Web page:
It’s no secret that there are intricate links between your physical health and the food you eat. Mounting research attempts to connect the dots between mental health and a variety of vitamins and nutrients.
Although food alone cannot cure a disorder such as depression, a diet rich in mood-boosting foods can provide a nice complement to traditional psychotherapy and/or medication.
High concentrations of omega-3 fatty acids—the heart-healthy fats that aid mood and memory—are present in the brain. Salmon is chock-full of omega-3s, and University of Maryland Medical Center researchers suggest that these nutrients can help lift mood, alleviate mild depression, and improve memory as well.
Oily fish like salmon is also rich in vitamin B12, which research published in the Journal of Psychopharmacology shows can help in production of serotonin, one of the neurotransmitters responsible for good mood.
An egg contains countless nutrients to help support a healthy body and mind. For instance, the Harvard School of Public Health touts its high protein content for promoting normal growth and building muscle.
Although egg yolks are commonly shunned for their high cholesterol content, they’re also rich in good-for-you nutrients. According to North Carolina State University, eggs and egg yolks are rich in vitamins D, B12, and choline, nutrients that are all important for brain development and function.
Dark leafy greens—such as spinach, turnip greens and romaine lettuce—are high in folic acid, a nutrient that the National Institutes of Health (NIH) report as alleviating depression and reducing fatigue. In addition, dark leafy greens are packed with magnesium, a nutrient that contributes to normal nerve and muscle function. Low magnesium levels may lead to low levels of serotonin, a hormone that helps you sleep well and stabilizes your mood.
Turkey and chicken contain the chemical tryptophan, an amino acid that helps you make serotonin and is responsible for the sluggishness you feel after a Thanksgiving meal. To double the mood-boost, these two types of poultry are also rich in tyrosine, another amino acid that can help the body cope with stress. Tyrosine is a building block for dopamine and norepinephrine, neurotransmitters that help control your mood.
Carbohydrates tend to top the list of comfort foods for a lot of people: think macaroni and cheese, creamy mashed potatoes, and homemade waffles or pancakes. According to the American Heart Association (AHA), one theory surrounding why you crave carbohydrates is low serotonin levels. Carbs are thought to boost the production of these mood-regulating chemicals.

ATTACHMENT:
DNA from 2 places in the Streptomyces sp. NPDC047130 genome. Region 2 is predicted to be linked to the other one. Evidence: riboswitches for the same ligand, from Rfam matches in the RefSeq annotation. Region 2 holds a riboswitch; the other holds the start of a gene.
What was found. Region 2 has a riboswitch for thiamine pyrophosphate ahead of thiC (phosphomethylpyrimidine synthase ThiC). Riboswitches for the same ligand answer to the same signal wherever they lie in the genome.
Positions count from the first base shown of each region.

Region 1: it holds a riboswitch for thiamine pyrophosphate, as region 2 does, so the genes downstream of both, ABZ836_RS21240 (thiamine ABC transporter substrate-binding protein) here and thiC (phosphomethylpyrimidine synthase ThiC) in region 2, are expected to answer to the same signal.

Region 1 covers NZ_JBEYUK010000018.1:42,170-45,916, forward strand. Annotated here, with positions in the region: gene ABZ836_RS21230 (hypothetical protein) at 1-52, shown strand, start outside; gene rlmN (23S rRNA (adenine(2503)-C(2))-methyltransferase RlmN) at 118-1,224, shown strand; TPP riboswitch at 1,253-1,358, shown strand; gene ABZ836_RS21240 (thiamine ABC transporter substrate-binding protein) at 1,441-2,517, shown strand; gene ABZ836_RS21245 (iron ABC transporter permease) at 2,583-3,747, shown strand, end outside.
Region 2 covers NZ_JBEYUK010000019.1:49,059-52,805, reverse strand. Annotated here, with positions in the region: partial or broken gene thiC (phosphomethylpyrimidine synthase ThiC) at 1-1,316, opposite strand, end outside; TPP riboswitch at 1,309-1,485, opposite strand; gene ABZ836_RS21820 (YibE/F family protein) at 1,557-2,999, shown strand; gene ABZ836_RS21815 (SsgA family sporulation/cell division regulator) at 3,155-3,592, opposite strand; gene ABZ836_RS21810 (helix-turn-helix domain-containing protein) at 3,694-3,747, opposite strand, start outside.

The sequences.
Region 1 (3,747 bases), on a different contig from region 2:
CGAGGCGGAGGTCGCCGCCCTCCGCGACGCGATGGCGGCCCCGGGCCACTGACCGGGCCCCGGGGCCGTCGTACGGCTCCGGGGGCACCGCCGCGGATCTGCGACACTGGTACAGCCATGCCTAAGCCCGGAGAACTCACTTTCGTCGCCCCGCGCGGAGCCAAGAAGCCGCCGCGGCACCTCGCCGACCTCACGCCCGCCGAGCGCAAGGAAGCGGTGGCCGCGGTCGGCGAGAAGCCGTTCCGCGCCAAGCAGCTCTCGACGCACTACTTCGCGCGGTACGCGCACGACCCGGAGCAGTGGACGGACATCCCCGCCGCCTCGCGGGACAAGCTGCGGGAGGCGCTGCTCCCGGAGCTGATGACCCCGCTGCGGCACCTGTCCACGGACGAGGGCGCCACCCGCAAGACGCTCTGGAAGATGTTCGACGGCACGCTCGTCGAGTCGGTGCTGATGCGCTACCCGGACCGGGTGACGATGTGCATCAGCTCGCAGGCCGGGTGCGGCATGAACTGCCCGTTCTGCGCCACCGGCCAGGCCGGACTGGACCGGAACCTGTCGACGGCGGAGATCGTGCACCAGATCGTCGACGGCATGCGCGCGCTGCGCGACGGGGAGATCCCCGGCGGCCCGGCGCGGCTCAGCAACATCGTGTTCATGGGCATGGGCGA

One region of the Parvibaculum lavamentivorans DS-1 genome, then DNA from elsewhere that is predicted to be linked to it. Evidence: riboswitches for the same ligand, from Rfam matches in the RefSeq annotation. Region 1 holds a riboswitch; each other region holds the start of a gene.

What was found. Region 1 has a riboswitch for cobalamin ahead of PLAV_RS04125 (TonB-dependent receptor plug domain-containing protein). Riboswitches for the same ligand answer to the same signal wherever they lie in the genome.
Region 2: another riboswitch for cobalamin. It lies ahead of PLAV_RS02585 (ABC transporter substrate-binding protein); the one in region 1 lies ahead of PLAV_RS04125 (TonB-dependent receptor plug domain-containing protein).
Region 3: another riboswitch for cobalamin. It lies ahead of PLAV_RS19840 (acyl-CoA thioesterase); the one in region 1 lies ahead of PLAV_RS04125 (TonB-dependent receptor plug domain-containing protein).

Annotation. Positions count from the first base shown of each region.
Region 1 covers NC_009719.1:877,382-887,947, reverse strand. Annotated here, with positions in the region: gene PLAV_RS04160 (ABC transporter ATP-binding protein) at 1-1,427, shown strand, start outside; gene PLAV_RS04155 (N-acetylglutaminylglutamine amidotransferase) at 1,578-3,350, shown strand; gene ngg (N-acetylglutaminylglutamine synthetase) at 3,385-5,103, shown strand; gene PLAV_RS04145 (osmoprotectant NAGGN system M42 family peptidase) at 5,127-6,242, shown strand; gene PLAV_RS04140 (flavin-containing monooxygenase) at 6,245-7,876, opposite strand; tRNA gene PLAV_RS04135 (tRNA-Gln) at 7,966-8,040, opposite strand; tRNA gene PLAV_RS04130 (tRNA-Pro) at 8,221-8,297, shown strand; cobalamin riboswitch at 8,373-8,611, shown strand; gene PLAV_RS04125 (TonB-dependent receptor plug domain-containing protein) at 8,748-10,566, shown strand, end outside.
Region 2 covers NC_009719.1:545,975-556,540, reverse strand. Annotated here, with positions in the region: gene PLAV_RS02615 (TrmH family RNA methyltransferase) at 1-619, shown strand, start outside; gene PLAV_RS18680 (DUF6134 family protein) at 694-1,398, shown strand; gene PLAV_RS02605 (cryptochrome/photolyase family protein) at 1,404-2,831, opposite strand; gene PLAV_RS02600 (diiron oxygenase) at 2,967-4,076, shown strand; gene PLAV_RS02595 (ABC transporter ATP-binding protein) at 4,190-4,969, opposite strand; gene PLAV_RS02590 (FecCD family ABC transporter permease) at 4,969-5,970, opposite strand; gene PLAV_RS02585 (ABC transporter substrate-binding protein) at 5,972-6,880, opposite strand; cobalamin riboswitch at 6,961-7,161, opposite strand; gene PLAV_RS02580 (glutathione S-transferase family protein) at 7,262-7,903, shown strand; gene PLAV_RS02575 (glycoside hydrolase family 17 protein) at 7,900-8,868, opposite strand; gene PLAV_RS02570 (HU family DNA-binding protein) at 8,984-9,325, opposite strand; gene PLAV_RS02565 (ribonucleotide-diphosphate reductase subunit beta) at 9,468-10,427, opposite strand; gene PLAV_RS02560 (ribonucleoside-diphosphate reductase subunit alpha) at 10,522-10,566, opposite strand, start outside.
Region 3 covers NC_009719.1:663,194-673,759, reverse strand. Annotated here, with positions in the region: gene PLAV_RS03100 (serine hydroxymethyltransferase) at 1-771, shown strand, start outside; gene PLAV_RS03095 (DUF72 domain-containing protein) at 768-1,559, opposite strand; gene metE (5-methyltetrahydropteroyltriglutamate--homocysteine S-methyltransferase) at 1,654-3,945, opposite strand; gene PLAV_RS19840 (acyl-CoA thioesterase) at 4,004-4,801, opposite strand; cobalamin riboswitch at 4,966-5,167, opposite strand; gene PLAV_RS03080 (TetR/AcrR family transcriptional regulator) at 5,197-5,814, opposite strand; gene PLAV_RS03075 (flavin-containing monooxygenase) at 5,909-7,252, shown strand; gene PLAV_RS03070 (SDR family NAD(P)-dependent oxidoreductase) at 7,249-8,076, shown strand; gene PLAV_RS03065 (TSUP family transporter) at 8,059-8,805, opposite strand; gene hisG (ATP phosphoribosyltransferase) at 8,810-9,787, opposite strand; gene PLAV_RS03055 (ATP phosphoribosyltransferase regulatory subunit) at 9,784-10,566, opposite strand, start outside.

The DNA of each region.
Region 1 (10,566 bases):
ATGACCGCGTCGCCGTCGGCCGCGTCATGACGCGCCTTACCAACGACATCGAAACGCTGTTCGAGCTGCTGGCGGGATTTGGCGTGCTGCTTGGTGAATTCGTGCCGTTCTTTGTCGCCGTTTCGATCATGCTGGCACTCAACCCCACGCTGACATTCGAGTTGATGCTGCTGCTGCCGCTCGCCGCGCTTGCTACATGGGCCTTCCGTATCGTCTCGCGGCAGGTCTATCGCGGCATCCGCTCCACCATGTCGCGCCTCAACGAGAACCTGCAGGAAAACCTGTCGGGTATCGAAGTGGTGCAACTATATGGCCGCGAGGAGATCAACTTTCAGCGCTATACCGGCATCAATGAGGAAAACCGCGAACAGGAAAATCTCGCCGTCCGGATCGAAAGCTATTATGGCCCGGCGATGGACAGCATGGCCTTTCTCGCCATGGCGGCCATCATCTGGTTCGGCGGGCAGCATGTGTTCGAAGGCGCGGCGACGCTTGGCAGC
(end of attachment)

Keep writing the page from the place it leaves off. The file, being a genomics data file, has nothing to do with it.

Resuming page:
There’s nothing wrong with indulging in carbohydrate-rich foods when you’re feeling blue, though you should do it the healthy way. Carbs rich in fiber—for example, oatmeal, legumes, and whole grains—are your best bets. They can help you maintain your weight, reducing your risk of diabetes and heart disease.
Milk is an ideal source of an array of nutrients, including vitamins A and B, calcium, carbohydrates, magnesium, phosphate, protein, riboflavin, and zinc.
The Mayo Clinic suggests that consuming whey, a protein present in milk, may decrease anxiety and stress. Cow’s milk also contains iodine, a nutrient important for thyroid function. The thyroid gland produces hormones that regulate almost all of your body’s functions, including metabolism and mood.
Chocolate lovers abound and for good reason. The boost in mood you get when you treat yourself is not a coincidence—it’s all in the composition of the candy. According to the University of Texas Health Science Center, chocolate makes you feel good because it’s full of a mix of mood-elevating chemicals, including caffeine, theobromine, tyrosine, and tryptophan.
Dark chocolate is an indulgence that offers more health benefits than milk chocolate. This treat usually has less fat than milk chocolate and contains antioxidants.
Rich in antioxidants, serotonin-boosting omega-3 fatty acids, and magnesium, walnuts are beneficial to your physical and mental health. The University of Maryland Medical Center reports that magnesium deficiency may cause depression, anxiety, irritability, and insomnia.
In addition, Harvard Medical School points to walnuts as a good source of heart-healthy vitamin E and a special type of omega-3 usually only found in plant-based foods. Snack on a handful of walnuts or toss them into a salad or your breakfast cereal to reap the benefits of this nutrient-rich tree nut at any time during the day.
Vitamin C deficiency is often associated with low energy, depressed mood, and irritability. Citrus fruits, such as oranges and grapefruit, provide an instant burst of vitamin C.
Vitamin C also aids in your body’s absorption of iron, a mineral crucial for the production of healthy red blood cells. Beyond citrus, you can get a good boost from other foods, such as broccoli, red bell peppers, strawberries, cabbage, spinach, and baked potatoes.
More Food for Thought
Diet changes alone are not going to make all your fears, anxiety, and blue moods disappear. However, studies show that what you eat has a great impact on how you feel. Additional tricks that will help lift your body, mind, and spirit include: eating consistently throughout the day, limiting consumption of refined carbohydrates and processed food, incorporating soluble fiber and protein, and consuming the bounty of foods in this list.
If you are facing serious depression, it’s important to seek proper professional treatment.